2. Will these other programmes get the new look in Office 13, or later? Is it an option, or ruled right out?

    Thanks!

  7. JM says:

    I just made the very serious mistake of choosing "Send To Email Recipient" from the File menu in Excel 2003. Turns out that feature seems not to attach it to new mail; it looks like it’s creating some kind of bizarre OLE-embedded message monstrosity, probably never viewable outside of Outlook — whatever it is, it’s not what anybody would expect and I have no reason to imagine that it’s what I want, so let’s cancel out of there, okay?

    Five minutes later, I still can’t figure out how to cancel out of it. If I try the usual MDI "close MDI child" button, it prompts me about saving changes to the file. I don’t want to close the file, I want to kill the stupid toolbar, but I’ll re-open the file if that’s what it takes. Is it still an Excel file? Will it be saved as RTF or some madness? Who knows? Ten to one it’s going to lose my data or hide it somewhere, because Office compulsively thinks it knows better than I do where my files belong — but what other option do I have? Okay, so I tell it to save and exit. But I opened the file from an Outlook attachment. Now I want my changes back. Where did my changed file go? It’s not on the MRU menu. If I open the same attachment, I get a "(2)" after the name, and it’s the original, pre-change version.

    I’ll have to go searching in "My Documents", because Microsoft thinks I should save absolutely every file I edit in that one directory (which is perfectly insane).

    I should have left the office over an hour ago.

    Please don’t inflict miseries like this on your users in the future. If a command puts the program into a weird, annoying, and useless state, the user should in most cases be able to cancel out of it. Sending an email is the kind of activity the user should ALWAYS be able to cancel out of.

    And what in God’s name is up with Office 2003 disabling the Exit button in the title bar and Close on the system menu?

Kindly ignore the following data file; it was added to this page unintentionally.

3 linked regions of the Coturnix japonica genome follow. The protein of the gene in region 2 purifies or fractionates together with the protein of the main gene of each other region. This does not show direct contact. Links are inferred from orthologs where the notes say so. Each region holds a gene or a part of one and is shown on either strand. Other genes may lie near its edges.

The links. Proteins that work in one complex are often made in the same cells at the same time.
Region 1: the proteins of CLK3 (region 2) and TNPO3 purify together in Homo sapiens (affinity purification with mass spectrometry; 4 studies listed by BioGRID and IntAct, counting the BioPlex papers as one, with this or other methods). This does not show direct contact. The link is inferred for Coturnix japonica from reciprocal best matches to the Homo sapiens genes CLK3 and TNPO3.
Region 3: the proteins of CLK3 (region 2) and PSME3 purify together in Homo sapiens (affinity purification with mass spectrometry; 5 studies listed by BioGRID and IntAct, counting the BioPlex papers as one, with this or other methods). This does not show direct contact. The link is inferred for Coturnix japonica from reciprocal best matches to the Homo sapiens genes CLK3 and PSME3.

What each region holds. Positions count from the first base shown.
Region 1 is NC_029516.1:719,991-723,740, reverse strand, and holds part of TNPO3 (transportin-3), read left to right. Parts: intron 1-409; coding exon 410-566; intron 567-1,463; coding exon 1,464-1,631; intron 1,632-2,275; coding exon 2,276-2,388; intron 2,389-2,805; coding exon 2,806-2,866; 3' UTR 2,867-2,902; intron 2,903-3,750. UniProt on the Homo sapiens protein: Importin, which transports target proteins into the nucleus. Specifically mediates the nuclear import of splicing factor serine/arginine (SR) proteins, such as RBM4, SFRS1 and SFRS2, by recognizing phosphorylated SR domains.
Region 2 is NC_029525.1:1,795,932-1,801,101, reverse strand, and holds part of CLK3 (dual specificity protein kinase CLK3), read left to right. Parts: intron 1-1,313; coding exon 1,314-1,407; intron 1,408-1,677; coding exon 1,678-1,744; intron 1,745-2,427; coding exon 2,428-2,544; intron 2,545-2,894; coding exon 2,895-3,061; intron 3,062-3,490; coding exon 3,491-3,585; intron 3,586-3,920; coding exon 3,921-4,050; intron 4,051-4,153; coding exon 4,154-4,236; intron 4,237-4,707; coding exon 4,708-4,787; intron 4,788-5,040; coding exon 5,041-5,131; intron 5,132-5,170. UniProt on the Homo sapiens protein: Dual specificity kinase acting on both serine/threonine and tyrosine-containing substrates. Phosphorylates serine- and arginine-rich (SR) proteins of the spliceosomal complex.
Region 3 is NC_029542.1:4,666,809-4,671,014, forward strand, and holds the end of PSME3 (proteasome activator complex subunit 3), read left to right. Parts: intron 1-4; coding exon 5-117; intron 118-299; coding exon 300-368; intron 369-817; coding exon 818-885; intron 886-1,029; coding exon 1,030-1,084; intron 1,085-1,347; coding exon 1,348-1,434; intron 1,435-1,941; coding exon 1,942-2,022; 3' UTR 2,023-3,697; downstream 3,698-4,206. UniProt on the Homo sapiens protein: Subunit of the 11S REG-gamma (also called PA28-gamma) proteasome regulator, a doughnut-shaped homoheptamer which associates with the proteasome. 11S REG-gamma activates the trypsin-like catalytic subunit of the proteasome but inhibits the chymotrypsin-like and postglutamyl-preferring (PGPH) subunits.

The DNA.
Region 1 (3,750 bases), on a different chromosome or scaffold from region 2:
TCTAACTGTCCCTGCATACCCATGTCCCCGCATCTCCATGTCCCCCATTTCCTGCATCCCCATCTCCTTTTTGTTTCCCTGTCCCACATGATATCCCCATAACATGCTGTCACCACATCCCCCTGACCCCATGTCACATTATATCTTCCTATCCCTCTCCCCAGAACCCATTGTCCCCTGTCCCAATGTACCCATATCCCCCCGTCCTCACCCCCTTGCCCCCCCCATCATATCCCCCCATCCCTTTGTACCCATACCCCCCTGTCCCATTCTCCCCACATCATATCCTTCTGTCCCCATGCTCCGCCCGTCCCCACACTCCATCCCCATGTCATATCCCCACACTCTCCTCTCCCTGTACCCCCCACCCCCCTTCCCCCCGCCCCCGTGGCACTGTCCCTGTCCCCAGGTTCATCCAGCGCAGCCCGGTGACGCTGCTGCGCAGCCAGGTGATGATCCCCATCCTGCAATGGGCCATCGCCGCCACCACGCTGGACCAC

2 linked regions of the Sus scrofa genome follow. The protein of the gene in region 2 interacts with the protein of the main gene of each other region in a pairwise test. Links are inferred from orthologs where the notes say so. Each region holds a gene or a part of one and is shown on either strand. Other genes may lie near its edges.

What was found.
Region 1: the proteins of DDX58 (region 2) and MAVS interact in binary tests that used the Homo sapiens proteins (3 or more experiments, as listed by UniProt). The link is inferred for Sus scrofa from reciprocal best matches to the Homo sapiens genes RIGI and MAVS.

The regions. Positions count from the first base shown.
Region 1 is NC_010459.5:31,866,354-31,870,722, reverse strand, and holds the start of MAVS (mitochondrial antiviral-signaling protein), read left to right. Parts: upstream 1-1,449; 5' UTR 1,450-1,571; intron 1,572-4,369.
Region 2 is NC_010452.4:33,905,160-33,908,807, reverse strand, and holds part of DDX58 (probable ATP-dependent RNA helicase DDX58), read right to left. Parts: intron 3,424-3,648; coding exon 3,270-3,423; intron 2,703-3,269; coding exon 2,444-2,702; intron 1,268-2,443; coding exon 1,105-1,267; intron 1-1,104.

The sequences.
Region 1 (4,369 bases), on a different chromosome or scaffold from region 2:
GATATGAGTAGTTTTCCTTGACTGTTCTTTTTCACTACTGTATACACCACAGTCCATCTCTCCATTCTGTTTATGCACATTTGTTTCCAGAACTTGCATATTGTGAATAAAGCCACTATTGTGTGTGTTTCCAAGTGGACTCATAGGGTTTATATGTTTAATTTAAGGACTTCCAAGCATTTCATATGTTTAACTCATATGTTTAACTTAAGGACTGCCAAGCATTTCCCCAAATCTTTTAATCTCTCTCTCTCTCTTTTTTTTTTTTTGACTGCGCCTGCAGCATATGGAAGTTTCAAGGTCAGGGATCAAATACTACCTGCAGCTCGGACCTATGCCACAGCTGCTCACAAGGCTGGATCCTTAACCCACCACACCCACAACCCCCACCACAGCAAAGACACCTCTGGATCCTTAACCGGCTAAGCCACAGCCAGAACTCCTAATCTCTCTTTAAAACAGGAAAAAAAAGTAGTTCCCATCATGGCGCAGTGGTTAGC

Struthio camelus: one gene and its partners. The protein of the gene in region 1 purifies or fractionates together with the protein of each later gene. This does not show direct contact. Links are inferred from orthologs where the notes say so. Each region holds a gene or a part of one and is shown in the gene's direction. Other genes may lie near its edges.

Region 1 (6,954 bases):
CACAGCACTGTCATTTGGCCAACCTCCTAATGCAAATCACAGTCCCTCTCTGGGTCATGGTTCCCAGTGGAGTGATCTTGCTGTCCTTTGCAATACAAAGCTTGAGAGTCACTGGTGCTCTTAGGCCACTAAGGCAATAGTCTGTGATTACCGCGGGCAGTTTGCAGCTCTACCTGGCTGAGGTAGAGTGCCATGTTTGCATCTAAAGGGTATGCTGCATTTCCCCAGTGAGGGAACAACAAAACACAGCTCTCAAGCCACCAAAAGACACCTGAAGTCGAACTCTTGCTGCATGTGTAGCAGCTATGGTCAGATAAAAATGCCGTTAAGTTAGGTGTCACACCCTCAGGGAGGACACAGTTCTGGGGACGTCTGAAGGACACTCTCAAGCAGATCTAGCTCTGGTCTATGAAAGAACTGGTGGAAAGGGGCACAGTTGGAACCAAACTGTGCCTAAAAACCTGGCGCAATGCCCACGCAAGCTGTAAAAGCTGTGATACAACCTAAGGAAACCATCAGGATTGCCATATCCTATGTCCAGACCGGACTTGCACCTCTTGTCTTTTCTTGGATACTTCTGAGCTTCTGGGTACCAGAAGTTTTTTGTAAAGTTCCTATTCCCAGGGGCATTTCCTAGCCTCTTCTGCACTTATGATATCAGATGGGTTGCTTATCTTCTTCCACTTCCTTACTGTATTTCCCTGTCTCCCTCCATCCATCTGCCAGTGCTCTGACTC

I’m encouraged by the talk about the Office giving up on all the attempts to guess what the user wants, like the Adaptively Unpredictable Menus and whatnot, but Office has been such an ever-worsening mess for so long, I’m not optimistic.

    Hey, wait a minute! I just found my Excel file, opened it, and it still has the email header garbage on it! Why is that a state that must persist across sessions? Why did you do this to me? WHY? In version 12, please put a confirm prompt on the destroy-spreadsheet-as-email menu item saying "WARNING: This command will add a giant annoying extra toolbar, and the only way to get rid of it (restarting won’t help!) is to send a useless email message to a bogus address. Continue? [Yes][No]" That would be very helpful.

    It sent me a ridiculous HTML version of the file, in which the string "style=’border-top:none;border-left:none’" appears 255 times. Two hundred and fifty-five. I guess they used the single-quotes to save space, right? Get it? That was supposed to be funny.

    I usually don’t hate Microsoft. Windows works fine and I’ve been very happy with DevStudio since v5. But every time I go near Office, I end up wanting to bomb Redmond, because the last thing Office ever, ever does, is what I tell it to. And the edit control in the file open/save dialog doesn’t have a context menu (WHY?) Little things like that, where you get the feeling they stayed up late thinking about small ways to violate the user’s expectations, just to crank up the misery level that much more.

  8. JM says:

    P.S. Of course this wasn’t an appropriate place for that rant. I don’t suppose Jensen Harris liked finding that rant there any more than I like finding my files in "My Documents" on days when I forget that Office is incapable of persisting the working directory.

    The point of the bogus email address was that I didn’t want to spam the contemplated recipient with some broken pseudo-spreadsheet when he wanted the real one. Instead, I sent it to myself out of curiosity, and sure enough, it sent me HTML crap instead of a spreadsheet. Without warning, of course. No warning at all that the data being sent was a HTML "picture" of what I actually told it to send. Had I been naive enough to trust Office, it would have really screwed me.